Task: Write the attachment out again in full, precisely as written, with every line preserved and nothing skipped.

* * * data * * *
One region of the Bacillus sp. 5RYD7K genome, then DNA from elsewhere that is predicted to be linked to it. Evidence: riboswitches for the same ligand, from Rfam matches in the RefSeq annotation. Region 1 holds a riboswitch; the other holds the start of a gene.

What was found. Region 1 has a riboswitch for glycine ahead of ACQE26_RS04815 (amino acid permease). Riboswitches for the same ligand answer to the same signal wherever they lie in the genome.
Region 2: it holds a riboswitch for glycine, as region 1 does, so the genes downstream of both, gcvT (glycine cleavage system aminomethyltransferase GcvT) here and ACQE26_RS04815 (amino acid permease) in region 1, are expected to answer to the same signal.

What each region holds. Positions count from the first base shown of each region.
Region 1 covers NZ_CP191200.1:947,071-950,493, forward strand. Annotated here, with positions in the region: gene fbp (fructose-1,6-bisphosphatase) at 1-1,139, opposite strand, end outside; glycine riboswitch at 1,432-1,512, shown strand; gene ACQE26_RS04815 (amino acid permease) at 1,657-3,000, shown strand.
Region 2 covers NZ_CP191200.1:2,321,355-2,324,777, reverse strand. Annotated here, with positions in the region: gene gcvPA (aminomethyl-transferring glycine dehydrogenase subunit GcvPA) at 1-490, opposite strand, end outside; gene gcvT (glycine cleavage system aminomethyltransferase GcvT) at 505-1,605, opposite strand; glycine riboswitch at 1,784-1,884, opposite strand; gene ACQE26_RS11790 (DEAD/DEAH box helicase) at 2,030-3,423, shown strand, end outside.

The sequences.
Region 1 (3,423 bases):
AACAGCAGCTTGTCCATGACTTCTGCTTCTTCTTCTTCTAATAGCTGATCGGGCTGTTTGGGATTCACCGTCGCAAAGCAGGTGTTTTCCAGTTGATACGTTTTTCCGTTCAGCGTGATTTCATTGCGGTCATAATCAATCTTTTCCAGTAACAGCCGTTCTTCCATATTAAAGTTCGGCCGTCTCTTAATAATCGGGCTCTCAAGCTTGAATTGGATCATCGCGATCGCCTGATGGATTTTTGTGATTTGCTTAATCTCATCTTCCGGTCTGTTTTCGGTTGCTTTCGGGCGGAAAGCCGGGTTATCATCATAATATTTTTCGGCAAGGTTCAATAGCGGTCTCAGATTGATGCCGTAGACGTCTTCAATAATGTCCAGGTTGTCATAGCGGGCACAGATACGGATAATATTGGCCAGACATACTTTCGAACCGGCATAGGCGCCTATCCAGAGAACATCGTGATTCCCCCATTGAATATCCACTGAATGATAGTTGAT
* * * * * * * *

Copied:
One region of the Bacillus sp. 5RYD7K genome, then DNA from elsewhere that is predicted to be linked to it. Evidence: riboswitches for the same ligand, from Rfam matches in the RefSeq annotation. Region 1 holds a riboswitch; the other holds the start of a gene.

What was found. Region 1 has a riboswitch for glycine ahead of ACQE26_RS04815 (amino acid permease). Riboswitches for the same ligand answer to the same signal wherever they lie in the genome.
Region 2: it holds a riboswitch for glycine, as region 1 does, so the genes downstream of both, gcvT (glycine cleavage system aminomethyltransferase GcvT) here and ACQE26_RS04815 (amino acid permease) in region 1, are expected to answer to the same signal.

What each region holds. Positions count from the first base shown of each region.
Region 1 covers NZ_CP191200.1:947,071-950,493, forward strand. Annotated here, with positions in the region: gene fbp (fructose-1,6-bisphosphatase) at 1-1,139, opposite strand, end outside; glycine riboswitch at 1,432-1,512, shown strand; gene ACQE26_RS04815 (amino acid permease) at 1,657-3,000, shown strand.
Region 2 covers NZ_CP191200.1:2,321,355-2,324,777, reverse strand. Annotated here, with positions in the region: gene gcvPA (aminomethyl-transferring glycine dehydrogenase subunit GcvPA) at 1-490, opposite strand, end outside; gene gcvT (glycine cleavage system aminomethyltransferase GcvT) at 505-1,605, opposite strand; glycine riboswitch at 1,784-1,884, opposite strand; gene ACQE26_RS11790 (DEAD/DEAH box helicase) at 2,030-3,423, shown strand, end outside.

The sequences.
Region 1 (3,423 bases):
AACAGCAGCTTGTCCATGACTTCTGCTTCTTCTTCTTCTAATAGCTGATCGGGCTGTTTGGGATTCACCGTCGCAAAGCAGGTGTTTTCCAGTTGATACGTTTTTCCGTTCAGCGTGATTTCATTGCGGTCATAATCAATCTTTTCCAGTAACAGCCGTTCTTCCATATTAAAGTTCGGCCGTCTCTTAATAATCGGGCTCTCAAGCTTGAATTGGATCATCGCGATCGCCTGATGGATTTTTGTGATTTGCTTAATCTCATCTTCCGGTCTGTTTTCGGTTGCTTTCGGGCGGAAAGCCGGGTTATCATCATAATATTTTTCGGCAAGGTTCAATAGCGGTCTCAGATTGATGCCGTAGACGTCTTCAATAATGTCCAGGTTGTCATAGCGGGCACAGATACGGATAATATTGGCCAGACATACTTTCGAACCGGCATAGGCGCCTATCCAGAGAACATCGTGATTCCCCCATTGAATATCCACTGAATGATAGTTGAT